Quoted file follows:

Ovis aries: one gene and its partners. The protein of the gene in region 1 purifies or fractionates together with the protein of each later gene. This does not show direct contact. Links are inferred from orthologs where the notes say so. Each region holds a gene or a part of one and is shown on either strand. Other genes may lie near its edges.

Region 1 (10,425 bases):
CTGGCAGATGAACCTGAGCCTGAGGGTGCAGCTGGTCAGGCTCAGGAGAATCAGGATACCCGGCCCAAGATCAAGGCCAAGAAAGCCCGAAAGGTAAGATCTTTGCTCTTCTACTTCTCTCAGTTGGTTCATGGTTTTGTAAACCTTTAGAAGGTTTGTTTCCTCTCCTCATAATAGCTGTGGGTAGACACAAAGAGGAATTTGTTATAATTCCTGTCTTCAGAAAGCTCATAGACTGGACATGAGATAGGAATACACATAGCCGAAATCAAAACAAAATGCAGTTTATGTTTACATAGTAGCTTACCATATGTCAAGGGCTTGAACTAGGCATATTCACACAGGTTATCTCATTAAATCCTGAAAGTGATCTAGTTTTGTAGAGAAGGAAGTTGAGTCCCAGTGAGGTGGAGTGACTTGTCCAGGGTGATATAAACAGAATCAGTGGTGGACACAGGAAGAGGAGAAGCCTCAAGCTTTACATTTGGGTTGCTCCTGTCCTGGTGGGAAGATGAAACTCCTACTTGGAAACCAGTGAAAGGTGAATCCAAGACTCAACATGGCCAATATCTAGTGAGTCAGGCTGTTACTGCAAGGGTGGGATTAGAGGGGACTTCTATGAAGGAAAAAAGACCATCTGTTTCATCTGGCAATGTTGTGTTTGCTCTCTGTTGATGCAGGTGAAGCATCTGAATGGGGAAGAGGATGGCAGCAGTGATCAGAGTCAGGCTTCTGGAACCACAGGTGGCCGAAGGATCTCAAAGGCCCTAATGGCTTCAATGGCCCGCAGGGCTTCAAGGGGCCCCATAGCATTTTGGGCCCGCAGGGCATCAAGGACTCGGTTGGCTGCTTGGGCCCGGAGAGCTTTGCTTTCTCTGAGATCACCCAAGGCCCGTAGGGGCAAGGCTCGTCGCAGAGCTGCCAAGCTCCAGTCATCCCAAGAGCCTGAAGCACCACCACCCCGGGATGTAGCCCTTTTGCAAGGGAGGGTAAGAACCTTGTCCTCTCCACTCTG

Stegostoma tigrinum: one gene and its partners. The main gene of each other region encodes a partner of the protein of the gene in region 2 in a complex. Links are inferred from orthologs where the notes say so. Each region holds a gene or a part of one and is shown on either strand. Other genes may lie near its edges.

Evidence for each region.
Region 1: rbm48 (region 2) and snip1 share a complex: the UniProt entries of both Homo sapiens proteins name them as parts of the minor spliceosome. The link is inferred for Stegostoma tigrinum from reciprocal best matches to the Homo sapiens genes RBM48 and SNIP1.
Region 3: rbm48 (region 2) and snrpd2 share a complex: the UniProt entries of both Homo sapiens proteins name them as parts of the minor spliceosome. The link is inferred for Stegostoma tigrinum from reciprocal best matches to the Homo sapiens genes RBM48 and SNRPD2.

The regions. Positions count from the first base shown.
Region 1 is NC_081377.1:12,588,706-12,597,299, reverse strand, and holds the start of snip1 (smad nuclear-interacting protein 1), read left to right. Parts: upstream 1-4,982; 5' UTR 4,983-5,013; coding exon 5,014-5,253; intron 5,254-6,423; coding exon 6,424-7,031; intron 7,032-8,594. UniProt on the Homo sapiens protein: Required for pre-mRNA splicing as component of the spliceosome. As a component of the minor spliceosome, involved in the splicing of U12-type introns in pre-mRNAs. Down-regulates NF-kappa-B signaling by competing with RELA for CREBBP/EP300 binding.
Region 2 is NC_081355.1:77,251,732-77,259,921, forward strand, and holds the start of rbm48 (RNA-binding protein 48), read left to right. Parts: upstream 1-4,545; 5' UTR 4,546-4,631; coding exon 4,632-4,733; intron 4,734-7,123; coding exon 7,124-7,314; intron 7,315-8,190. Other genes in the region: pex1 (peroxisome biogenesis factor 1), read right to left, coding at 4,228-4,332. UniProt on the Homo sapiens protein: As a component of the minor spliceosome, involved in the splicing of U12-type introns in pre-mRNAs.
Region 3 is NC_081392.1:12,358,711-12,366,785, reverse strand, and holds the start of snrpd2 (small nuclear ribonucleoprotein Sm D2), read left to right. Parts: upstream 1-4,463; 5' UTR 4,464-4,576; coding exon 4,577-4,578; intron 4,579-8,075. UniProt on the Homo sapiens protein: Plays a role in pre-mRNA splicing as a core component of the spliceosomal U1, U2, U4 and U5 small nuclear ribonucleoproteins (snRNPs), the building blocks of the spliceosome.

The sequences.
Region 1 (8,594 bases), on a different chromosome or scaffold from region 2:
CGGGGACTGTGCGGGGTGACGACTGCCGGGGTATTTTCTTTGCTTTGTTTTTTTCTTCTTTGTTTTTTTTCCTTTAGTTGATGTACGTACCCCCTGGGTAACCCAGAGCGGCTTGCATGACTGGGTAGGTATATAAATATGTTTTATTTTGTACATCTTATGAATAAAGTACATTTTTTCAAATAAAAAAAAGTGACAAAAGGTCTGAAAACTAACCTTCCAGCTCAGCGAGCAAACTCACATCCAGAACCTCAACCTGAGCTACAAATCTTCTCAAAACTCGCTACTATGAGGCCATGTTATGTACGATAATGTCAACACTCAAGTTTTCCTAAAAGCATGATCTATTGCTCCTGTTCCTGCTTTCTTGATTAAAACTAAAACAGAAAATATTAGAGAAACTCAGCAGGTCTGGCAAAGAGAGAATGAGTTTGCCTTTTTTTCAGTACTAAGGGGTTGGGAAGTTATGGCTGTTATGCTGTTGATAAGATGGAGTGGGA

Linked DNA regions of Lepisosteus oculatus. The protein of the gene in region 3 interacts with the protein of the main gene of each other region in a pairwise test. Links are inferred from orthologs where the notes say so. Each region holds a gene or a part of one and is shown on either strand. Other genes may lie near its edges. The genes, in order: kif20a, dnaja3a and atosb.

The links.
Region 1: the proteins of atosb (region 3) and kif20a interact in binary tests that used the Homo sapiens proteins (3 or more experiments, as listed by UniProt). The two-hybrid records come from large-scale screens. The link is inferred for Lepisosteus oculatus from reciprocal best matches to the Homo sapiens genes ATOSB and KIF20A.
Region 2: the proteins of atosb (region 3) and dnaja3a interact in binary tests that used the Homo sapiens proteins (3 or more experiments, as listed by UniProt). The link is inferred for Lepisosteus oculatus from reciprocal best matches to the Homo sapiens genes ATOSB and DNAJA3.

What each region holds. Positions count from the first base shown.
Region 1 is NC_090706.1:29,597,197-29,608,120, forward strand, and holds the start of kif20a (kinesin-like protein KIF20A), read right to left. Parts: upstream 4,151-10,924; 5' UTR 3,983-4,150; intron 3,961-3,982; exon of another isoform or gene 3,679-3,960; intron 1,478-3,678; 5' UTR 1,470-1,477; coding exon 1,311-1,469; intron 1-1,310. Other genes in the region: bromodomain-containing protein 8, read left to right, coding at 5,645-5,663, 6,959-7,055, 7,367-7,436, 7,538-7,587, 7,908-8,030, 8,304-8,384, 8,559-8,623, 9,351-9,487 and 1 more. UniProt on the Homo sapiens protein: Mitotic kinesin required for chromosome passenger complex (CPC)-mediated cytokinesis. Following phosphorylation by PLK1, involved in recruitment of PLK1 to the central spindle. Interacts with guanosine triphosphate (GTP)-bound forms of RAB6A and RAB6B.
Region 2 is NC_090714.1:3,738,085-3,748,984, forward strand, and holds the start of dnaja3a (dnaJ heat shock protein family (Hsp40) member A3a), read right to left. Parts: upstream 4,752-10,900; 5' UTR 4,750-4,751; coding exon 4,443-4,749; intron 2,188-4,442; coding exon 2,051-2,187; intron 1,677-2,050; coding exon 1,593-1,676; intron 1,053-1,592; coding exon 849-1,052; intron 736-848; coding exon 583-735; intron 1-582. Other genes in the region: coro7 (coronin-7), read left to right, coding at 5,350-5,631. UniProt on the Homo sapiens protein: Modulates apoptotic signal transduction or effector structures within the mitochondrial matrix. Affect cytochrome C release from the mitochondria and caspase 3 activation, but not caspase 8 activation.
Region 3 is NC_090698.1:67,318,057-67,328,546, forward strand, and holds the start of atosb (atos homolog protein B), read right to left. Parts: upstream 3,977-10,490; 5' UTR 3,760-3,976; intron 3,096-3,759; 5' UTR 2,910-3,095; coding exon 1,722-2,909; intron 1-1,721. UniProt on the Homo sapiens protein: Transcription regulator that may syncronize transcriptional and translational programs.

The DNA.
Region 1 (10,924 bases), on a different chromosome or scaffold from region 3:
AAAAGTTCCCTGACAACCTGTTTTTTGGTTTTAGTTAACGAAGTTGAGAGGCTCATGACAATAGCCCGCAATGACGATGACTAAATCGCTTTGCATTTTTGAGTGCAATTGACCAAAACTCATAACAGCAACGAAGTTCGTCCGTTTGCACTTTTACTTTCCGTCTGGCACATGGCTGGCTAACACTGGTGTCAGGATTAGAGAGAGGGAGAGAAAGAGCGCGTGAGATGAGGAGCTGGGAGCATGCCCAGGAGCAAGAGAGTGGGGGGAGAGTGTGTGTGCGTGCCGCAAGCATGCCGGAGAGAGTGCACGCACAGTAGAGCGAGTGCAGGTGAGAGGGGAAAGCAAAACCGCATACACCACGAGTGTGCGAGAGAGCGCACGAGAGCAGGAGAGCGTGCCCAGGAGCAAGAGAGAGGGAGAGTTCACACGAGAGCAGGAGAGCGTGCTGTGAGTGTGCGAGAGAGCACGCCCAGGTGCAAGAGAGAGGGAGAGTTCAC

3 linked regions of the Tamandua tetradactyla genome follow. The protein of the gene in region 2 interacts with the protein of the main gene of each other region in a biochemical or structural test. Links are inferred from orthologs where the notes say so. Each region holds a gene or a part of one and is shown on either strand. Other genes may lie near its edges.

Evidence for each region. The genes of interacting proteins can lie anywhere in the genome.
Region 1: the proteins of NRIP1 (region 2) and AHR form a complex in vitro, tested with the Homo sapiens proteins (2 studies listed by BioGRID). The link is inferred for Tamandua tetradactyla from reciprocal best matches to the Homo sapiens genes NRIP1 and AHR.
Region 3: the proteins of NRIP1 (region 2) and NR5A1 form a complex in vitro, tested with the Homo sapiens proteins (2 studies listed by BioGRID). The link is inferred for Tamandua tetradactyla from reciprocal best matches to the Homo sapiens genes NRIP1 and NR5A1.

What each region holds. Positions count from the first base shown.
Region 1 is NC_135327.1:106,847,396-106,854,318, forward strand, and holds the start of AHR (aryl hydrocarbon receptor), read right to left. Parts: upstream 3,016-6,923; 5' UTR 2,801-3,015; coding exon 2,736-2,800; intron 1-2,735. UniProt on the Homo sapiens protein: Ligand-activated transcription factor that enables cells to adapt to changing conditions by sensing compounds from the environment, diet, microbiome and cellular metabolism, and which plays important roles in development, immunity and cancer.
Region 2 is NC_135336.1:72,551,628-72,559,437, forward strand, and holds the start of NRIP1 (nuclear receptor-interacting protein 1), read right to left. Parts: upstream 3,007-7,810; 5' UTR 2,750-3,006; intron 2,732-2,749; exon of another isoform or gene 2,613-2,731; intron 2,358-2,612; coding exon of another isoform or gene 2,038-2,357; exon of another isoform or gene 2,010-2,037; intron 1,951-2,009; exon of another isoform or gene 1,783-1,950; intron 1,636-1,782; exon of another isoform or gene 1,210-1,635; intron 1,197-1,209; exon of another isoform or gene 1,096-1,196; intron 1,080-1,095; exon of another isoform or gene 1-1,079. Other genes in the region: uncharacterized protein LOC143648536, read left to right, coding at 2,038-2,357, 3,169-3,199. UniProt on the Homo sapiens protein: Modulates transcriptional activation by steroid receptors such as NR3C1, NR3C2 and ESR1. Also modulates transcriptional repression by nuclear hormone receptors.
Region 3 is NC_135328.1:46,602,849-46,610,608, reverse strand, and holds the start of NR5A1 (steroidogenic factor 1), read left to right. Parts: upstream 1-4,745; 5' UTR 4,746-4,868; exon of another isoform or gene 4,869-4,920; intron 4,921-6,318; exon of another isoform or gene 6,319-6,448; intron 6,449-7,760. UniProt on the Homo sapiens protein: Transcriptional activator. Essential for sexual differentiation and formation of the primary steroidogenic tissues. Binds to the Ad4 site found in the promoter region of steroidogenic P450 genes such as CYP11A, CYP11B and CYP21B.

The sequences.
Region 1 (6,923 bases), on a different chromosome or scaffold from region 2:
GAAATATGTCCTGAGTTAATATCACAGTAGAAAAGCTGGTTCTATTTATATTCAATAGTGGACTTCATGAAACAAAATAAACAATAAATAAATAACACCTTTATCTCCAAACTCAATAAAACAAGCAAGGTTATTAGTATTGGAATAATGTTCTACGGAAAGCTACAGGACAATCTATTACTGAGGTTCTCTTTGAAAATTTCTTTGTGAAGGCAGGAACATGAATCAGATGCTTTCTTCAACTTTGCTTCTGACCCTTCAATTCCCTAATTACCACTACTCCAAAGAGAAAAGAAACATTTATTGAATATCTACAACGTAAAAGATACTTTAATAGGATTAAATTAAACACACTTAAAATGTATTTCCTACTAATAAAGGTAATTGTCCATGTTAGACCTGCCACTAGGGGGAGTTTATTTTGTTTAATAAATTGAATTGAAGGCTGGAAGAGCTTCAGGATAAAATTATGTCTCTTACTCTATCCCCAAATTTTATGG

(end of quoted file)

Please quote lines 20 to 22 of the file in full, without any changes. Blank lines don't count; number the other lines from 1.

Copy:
Region 1 is NC_090706.1:29,597,197-29,608,120, forward strand, and holds the start of kif20a (kinesin-like protein KIF20A), read right to left. Parts: upstream 4,151-10,924; 5' UTR 3,983-4,150; intron 3,961-3,982; exon of another isoform or gene 3,679-3,960; intron 1,478-3,678; 5' UTR 1,470-1,477; coding exon 1,311-1,469; intron 1-1,310. Other genes in the region: bromodomain-containing protein 8, read left to right, coding at 5,645-5,663, 6,959-7,055, 7,367-7,436, 7,538-7,587, 7,908-8,030, 8,304-8,384, 8,559-8,623, 9,351-9,487 and 1 more. UniProt on the Homo sapiens protein: Mitotic kinesin required for chromosome passenger complex (CPC)-mediated cytokinesis. Following phosphorylation by PLK1, involved in recruitment of PLK1 to the central spindle. Interacts with guanosine triphosphate (GTP)-bound forms of RAB6A and RAB6B.
Region 2 is NC_090714.1:3,738,085-3,748,984, forward strand, and holds the start of dnaja3a (dnaJ heat shock protein family (Hsp40) member A3a), read right to left. Parts: upstream 4,752-10,900; 5' UTR 4,750-4,751; coding exon 4,443-4,749; intron 2,188-4,442; coding exon 2,051-2,187; intron 1,677-2,050; coding exon 1,593-1,676; intron 1,053-1,592; coding exon 849-1,052; intron 736-848; coding exon 583-735; intron 1-582. Other genes in the region: coro7 (coronin-7), read left to right, coding at 5,350-5,631. UniProt on the Homo sapiens protein: Modulates apoptotic signal transduction or effector structures within the mitochondrial matrix. Affect cytochrome C release from the mitochondria and caspase 3 activation, but not caspase 8 activation.
Region 3 is NC_090698.1:67,318,057-67,328,546, forward strand, and holds the start of atosb (atos homolog protein B), read right to left. Parts: upstream 3,977-10,490; 5' UTR 3,760-3,976; intron 3,096-3,759; 5' UTR 2,910-3,095; coding exon 1,722-2,909; intron 1-1,721. UniProt on the Homo sapiens protein: Transcription regulator that may syncronize transcriptional and translational programs.